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Foot Ankle Int. 2013 May;34(5):619-28. doi: 10.1177/1071100713475353. Epub 2013 Feb 4.

Injectable treatments for noninsertional achilles tendinosis: a systematic review.

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  • 1Department of Orthopaedic Surgery, Rush University Medical Center, Chicago, IL 60612, USA.

Abstract

BACKGROUND:

Although there has been a recent increase in interest regarding injectable therapy for noninsertional Achilles tendinosis, there are currently no clear treatment guidelines for managing patients with this condition. The objective of this study was (1) to conduct a systematic review of clinical outcomes following injectable therapy of noninsertional Achilles tendinosis, (2) to identify patient-specific factors that are prognostic of treatment outcomes, (3) to provide treatment recommendations based on the best available literature, and (4) to identify knowledge deficits that require further investigation.

METHODS:

We searched MEDLINE (1948 to March week 1 2012) and EMBASE (1980 to 2012 week 9) for clinical studies evaluating the efficacy of injectable therapies for noninsertional Achilles tendinosis. Specifically, we included randomized controlled trials and cohort studies with a comparative control group. Data abstraction was performed by 2 independent reviewers. The Oxford Level of Evidence Guidelines and GRADE recommendations were used to rate the quality of evidence and to make treatment recommendations.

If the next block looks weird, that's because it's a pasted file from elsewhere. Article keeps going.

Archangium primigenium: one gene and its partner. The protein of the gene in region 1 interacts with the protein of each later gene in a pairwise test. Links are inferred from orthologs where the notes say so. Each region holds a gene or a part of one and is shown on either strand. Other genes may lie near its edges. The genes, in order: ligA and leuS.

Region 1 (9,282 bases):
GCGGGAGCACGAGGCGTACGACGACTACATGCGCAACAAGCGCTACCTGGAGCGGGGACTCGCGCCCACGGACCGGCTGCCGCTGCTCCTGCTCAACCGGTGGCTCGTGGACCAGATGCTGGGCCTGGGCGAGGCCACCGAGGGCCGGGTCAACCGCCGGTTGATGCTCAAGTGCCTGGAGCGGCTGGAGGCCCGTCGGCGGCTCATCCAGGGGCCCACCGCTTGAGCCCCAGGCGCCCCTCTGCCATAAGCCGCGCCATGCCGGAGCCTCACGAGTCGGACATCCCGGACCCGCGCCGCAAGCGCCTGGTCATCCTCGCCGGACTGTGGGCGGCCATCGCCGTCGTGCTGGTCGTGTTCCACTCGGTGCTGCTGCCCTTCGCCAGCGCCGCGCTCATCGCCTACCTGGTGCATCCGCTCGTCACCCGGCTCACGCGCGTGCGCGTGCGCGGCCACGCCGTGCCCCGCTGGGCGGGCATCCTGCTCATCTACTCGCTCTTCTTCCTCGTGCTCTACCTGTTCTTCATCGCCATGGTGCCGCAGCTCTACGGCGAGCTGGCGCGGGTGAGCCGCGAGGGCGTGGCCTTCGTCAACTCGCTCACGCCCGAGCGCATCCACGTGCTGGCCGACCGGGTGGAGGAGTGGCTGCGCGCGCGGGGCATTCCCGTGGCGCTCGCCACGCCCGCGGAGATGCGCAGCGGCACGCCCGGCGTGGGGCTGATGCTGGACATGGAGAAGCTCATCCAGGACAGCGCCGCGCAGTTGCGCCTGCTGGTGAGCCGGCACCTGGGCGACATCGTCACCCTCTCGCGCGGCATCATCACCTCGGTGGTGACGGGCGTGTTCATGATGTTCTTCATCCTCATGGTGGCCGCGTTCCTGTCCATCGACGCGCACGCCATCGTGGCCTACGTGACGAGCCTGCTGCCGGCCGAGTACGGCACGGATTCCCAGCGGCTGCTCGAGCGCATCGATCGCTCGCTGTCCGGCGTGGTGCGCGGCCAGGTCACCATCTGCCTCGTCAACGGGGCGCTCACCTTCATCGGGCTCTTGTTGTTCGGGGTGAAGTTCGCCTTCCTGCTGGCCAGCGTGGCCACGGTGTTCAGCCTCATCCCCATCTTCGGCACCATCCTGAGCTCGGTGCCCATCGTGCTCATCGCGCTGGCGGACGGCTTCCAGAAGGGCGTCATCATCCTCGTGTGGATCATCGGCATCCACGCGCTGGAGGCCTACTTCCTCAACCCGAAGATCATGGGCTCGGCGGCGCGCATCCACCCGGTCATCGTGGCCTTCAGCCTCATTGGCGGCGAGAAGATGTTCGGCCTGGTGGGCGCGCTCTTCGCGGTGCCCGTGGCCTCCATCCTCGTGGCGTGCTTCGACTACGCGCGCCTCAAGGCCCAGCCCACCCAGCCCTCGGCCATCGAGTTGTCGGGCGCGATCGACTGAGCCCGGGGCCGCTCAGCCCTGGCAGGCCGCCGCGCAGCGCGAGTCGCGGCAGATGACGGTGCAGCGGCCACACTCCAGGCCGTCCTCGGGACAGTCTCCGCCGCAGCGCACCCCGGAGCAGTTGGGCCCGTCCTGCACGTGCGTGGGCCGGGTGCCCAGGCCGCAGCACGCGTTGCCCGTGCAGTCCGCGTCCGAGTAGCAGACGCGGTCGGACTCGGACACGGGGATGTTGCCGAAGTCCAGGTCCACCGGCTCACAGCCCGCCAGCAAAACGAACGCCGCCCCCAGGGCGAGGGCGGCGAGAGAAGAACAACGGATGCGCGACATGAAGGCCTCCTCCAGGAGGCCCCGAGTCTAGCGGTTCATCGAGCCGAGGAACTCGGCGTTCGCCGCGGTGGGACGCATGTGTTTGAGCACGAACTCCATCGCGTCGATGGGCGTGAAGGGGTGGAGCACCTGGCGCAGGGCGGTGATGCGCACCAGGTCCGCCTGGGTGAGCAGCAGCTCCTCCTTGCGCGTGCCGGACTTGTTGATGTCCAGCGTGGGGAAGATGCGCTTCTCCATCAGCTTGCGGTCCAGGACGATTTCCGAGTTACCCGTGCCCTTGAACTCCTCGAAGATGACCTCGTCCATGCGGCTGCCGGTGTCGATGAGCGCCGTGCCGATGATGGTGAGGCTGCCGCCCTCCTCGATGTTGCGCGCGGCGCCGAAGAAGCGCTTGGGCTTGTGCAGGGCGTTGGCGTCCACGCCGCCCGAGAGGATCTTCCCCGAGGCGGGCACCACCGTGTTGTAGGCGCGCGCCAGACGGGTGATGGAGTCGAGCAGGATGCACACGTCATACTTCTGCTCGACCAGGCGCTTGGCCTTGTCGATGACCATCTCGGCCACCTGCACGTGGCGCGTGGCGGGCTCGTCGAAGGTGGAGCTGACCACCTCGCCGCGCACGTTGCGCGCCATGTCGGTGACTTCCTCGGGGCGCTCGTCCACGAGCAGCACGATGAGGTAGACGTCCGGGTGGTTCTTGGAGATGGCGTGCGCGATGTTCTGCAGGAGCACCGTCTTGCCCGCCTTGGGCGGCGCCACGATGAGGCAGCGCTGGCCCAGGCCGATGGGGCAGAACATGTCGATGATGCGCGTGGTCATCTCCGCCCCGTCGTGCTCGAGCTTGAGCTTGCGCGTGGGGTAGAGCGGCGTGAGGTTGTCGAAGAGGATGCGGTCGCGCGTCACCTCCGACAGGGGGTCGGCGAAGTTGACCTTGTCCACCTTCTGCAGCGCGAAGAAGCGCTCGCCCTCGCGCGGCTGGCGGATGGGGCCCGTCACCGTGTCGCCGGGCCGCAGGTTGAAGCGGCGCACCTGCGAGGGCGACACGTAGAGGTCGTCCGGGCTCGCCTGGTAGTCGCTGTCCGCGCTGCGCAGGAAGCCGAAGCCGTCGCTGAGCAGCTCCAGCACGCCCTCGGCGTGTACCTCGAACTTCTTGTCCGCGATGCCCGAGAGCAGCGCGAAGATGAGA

RESULTS:

Nine studies fit the inclusion criteria for our review, constituting 312 Achilles tendons at final follow-up. The interventions of interest included platelet-rich plasma (n = 54), autologous blood injection (n = 40), sclerosing agents (n = 72), protease inhibitors (n = 26), hemodialysate (n = 60), corticosteroids (n = 52), and prolotherapy (n = 20). Only 1 study met the criteria for a high-quality randomized controlled trial. All of the studies were designated as having a low quality of evidence. While some studies showed statistically significant effects of the treatment modalities, often studies revealed that certain injectables were no better than a placebo.

CONCLUSIONS:

The literature surrounding injectable treatments for noninsertional Achilles tendinosis has variable results with conflicting methodologies and inconclusive evidence concerning indications for treatment and the mechanism of their effects on chronically degenerated tendons. Prospective, randomized studies are necessary in the future to guide Achilles tendinosis treatment recommendations using injectable therapies.

LEVEL OF EVIDENCE:

Level II, systematic review.

KEYWORDS:

Achilles tendon; injections; midsubstance; tendinopathy; tendinosis

PMID:
23637232
DOI:
10.1177/1071100713475353
[PubMed - indexed for MEDLINE]
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